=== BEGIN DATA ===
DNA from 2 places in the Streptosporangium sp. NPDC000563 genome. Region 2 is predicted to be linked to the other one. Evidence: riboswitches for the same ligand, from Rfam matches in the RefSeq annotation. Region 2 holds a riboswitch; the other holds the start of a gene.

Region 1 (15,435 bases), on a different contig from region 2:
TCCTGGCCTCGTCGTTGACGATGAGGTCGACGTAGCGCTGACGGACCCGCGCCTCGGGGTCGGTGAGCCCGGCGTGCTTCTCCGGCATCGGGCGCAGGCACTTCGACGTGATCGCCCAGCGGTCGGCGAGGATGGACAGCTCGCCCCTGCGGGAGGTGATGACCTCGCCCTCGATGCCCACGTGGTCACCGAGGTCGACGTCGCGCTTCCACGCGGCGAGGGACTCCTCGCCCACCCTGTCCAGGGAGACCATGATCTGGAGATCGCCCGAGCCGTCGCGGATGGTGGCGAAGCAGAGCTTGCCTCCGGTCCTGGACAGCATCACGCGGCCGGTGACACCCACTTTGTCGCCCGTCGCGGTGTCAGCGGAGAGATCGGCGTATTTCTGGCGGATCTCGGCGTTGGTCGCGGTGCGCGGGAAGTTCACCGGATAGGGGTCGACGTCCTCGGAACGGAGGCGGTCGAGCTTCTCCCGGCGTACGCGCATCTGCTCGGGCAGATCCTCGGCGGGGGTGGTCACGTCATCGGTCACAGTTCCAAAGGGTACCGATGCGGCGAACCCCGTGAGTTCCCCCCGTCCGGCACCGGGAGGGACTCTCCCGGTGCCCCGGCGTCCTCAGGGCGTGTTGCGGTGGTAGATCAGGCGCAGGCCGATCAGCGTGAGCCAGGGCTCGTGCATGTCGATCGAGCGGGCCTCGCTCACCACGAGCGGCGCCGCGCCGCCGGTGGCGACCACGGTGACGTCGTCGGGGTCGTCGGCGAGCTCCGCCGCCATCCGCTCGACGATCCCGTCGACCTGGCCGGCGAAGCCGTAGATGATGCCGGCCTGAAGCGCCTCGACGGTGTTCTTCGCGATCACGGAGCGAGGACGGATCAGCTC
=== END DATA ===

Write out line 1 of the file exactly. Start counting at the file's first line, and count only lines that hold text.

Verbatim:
DNA from 2 places in the Streptosporangium sp. NPDC000563 genome. Region 2 is predicted to be linked to the other one. Evidence: riboswitches for the same ligand, from Rfam matches in the RefSeq annotation. Region 2 holds a riboswitch; the other holds the start of a gene.